Lamb and Rhubarb Khoresh

OK, so bear with me. Lamb and rhubarb might not be two ingredients that you automatically would put together, but trust me it’s an amazing thing! I came across this ingredient pairing back in 2015 when I was still running my supper club from home, and I wanted to design a menu that was all about rhubarb and how it could be used in both sweet and savoury dishes. For a good while I was stumped as to how to use it in a main course, but then stumbled upon a Persian dish called Khoresh using lamb and rhubarb. Tweaked and tested until I was happy with the outcome, this is a surprisingly quick dish to make and is deeply savoury. Think of a sweet and sour casserole and you won’t be too far away.

Any version of rhubarb can be used for this, forced or otherwise but the older, naturally grown rhubarb will have a more interesting flavour thanks to its more intense sourness. For the supper club I paired the Khorsesh with a Turkish flatbread called a Yufka flavoured with fennel seeds and served up with saffron infused rice and a refreshing savoury yogurt and rosemary dip.

This quantity of Khoresh will feed between 6-8 people depending on appetites. Also note that, far from looking like a superfluous ingredient, the pomegranate molasses is essentially and happily these days is pretty accessible. But do take care with it as too much can easily overpower the dish, but to not use it is an equal travesty!

For the Khoresh: 
  • 2kg of boneless lamb shoulder, trim off skin and fat.
  • 4 tblsp of ghee
  • 2 large white onions finely sliced
  • 1 small pinches of saffron threads soaked in a little boiling water.
  •  1 tblsp on pomegranate molasses
  • 500ml of good quality chicken stock
  • 1 large handful each of chopped mint and parsley
  • 500g of rhubarb, trimmed
  • Cut the lamb into 3cm cubes and season with sea salt and black pepper.  Brown the lamb in batches and set aside.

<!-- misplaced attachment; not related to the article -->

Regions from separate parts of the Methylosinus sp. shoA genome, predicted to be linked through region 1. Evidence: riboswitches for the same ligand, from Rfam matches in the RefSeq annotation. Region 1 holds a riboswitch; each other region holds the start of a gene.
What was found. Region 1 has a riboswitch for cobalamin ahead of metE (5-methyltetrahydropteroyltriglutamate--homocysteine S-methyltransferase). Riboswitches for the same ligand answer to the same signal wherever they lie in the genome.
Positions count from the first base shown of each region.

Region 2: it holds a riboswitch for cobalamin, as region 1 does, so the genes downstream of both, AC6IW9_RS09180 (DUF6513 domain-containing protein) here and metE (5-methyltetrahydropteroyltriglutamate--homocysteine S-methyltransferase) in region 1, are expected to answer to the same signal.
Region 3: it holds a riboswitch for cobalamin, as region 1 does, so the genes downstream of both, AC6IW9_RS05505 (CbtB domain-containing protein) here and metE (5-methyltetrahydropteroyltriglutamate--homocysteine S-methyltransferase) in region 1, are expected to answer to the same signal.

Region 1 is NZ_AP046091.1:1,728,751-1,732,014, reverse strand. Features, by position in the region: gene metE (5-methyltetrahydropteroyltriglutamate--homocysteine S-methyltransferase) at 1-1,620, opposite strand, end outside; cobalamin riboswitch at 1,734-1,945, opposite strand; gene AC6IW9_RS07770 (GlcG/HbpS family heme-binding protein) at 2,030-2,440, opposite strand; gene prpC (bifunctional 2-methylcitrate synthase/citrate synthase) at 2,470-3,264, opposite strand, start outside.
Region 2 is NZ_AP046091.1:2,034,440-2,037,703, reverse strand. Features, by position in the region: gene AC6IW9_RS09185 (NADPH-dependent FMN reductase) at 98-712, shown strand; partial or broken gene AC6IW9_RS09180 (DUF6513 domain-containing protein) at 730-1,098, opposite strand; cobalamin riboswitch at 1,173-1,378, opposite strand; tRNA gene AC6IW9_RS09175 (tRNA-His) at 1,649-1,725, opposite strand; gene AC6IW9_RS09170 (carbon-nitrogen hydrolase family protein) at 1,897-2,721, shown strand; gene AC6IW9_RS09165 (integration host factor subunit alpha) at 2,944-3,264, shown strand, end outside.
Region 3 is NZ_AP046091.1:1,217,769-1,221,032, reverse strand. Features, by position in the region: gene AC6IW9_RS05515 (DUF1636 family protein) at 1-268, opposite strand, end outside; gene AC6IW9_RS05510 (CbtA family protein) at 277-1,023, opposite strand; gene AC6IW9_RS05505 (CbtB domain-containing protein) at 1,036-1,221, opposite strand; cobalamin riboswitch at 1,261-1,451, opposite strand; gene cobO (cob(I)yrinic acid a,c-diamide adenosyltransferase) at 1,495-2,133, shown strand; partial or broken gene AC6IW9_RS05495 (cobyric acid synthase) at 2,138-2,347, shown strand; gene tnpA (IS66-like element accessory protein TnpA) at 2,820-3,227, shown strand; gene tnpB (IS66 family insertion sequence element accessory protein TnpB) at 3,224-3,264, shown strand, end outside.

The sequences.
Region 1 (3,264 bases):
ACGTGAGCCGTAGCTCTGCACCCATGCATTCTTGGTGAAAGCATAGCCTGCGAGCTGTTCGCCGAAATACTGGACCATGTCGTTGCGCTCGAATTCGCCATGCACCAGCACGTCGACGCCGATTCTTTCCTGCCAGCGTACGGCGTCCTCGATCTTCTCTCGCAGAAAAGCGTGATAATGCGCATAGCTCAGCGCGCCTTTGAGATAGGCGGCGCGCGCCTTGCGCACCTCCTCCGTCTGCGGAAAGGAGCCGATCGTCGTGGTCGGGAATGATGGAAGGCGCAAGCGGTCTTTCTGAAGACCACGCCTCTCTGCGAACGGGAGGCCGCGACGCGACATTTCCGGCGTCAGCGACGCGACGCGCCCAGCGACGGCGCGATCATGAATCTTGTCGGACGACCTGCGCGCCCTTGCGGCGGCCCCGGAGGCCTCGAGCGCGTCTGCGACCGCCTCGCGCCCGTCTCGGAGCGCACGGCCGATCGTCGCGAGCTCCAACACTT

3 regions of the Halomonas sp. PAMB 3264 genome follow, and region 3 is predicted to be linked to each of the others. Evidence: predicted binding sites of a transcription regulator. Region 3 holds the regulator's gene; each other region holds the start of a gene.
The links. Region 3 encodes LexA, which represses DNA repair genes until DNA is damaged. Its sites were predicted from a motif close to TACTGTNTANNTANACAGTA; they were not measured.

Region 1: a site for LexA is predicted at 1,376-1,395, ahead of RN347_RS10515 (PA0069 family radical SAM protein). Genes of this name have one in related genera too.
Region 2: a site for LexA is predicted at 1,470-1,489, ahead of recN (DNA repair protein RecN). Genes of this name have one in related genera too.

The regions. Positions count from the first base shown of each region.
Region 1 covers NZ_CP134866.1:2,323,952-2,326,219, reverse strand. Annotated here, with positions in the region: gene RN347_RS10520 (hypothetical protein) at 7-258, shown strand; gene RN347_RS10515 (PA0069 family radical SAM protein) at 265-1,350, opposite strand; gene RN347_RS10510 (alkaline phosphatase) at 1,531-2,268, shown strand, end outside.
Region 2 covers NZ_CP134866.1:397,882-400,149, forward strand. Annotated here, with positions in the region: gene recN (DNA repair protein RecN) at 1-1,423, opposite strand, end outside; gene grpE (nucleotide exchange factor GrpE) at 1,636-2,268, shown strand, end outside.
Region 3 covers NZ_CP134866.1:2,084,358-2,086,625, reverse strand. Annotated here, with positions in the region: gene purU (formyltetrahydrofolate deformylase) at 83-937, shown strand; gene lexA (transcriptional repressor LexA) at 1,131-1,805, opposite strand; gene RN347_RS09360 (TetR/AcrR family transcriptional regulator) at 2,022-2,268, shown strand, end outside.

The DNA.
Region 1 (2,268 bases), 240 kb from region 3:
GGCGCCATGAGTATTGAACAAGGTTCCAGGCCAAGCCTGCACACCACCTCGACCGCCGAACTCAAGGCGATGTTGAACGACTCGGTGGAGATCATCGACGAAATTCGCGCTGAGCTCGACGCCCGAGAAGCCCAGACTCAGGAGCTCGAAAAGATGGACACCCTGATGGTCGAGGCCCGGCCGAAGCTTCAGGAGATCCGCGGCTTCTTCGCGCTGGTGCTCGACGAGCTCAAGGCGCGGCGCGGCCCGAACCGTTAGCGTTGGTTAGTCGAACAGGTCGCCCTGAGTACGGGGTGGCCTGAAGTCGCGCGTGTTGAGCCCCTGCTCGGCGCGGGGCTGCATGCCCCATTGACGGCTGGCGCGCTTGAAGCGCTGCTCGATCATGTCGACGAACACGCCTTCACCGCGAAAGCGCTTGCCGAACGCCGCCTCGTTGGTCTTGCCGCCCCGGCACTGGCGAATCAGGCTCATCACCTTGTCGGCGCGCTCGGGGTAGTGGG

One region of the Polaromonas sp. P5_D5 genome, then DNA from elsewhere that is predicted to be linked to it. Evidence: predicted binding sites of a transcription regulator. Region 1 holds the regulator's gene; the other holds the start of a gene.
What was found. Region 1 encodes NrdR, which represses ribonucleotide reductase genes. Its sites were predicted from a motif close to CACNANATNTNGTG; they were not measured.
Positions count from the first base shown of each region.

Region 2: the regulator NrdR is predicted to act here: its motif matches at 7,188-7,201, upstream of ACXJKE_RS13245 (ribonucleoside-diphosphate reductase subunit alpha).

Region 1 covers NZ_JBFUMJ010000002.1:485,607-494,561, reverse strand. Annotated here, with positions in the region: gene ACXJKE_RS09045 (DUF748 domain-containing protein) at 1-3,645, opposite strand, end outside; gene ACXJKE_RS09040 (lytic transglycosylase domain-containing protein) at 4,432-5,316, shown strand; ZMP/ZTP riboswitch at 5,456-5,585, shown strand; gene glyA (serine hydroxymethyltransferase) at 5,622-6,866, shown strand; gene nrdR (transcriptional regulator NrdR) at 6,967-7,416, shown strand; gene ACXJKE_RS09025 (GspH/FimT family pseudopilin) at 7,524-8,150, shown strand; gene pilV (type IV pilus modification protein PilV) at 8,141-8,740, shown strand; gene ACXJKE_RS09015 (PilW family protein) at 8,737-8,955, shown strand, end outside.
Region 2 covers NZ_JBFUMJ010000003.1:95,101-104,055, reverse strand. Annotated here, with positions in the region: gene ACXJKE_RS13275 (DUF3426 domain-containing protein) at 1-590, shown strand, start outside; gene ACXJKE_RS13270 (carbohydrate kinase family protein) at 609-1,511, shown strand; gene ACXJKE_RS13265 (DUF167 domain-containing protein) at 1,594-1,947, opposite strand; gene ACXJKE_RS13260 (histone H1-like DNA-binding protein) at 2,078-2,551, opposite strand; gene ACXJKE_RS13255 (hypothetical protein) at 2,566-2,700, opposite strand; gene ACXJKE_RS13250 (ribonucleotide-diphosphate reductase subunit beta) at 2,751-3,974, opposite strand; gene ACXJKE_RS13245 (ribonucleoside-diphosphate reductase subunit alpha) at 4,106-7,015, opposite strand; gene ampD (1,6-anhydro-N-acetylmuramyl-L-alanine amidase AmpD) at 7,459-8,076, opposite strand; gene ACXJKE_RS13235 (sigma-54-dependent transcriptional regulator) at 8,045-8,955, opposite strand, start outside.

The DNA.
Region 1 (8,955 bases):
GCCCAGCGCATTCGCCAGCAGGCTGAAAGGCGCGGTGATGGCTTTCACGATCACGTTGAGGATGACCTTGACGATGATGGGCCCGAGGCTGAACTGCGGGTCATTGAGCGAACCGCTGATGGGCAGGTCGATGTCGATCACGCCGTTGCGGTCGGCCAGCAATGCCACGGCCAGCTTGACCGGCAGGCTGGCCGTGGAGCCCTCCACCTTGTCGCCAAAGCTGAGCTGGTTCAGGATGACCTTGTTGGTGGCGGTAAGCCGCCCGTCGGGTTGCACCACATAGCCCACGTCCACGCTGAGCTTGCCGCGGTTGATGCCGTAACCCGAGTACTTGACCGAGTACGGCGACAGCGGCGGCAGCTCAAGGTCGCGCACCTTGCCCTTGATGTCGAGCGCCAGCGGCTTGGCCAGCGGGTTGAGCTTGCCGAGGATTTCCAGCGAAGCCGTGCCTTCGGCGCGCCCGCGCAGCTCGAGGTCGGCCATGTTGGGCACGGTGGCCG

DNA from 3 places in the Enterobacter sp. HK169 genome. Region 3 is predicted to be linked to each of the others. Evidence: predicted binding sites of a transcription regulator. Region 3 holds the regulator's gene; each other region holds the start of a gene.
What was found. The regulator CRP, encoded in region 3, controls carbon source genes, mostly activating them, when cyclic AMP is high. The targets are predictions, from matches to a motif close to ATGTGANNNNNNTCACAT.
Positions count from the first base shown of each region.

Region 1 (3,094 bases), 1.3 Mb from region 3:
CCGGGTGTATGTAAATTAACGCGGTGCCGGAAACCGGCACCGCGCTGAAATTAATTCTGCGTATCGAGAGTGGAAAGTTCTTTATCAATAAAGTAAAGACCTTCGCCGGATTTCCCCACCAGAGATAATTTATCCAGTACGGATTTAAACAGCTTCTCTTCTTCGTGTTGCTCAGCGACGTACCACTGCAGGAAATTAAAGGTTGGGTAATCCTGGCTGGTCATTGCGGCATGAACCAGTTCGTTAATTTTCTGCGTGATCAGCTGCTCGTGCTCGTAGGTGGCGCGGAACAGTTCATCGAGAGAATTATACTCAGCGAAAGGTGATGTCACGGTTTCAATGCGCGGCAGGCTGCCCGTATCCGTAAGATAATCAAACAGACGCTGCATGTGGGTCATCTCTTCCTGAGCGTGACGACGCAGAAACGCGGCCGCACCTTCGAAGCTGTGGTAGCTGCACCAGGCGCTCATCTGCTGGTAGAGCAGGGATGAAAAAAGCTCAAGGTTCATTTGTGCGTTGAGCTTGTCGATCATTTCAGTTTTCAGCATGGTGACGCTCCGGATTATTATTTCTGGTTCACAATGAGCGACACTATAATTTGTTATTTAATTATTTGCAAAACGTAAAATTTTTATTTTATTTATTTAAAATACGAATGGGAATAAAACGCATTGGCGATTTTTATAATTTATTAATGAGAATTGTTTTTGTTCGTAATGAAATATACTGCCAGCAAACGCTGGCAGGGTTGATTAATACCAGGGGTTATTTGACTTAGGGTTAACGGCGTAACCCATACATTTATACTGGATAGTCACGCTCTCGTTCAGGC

• To the same pan, add the onions, add a little more ghee to stop it sticking.  Cook the onions over a medium heat until golden brown, stirring frequently.
  • Return the meat to the pan, and add the saffron threads and the soaking liquid, pomegranate molasses and stock.
  • Bring to the boil then turn down the heat, cover and leave to cook for at least one hour.  Stir occasionally to prevent sticking to the pan.
  • In a frying pan, heat a little olive oil and add the chopped mint and parsley to release their flavour, but not burning them.  Stir the herbs into the stew and continue to simmer uncovered for a further 30 minutes or so until the sauce has thickened and the meat has become tender.
  • Cut the rhubarb into 3cm chunks, add to the stew and cook for a further 10 minutes or so.  The rhubarb should retain itself and not turn into a jam.
Fennel Seed Yufka:
  • 120g of strong white flour
  • 30g wholemeal flour
  • ½ tsp free running salt
  • 1 tblsp of fennel seeds (lightly toasted)
  • 100-125ml lukewarm water
  • Sift the flours and salt into a bowl and add the toasted fennel seeds.  Mix together with your fingers, then make a well in the centre of the bowl and add the water gradually drawing in the flour from the sides and knead it into a firm dough.
  • Divide the dough into 6 pieces and roll them into balls, leave to rest on a floured surface covered with a damp cloth for 30 minutes.  Flatten the balls and roll them out into circles as wide and as thin as possible dusting with flour to prevent them from sticking.  Heat a griddle pan until very hot.  Shake off the excess flour off the yufka and cook each side for about 30 seconds so that they brown in places.  
Serve up the hot Yufka with the Khoresh, saffron rice and a dip made with greek yoghurt seasoned with sea salt and finely chopped rosemary.

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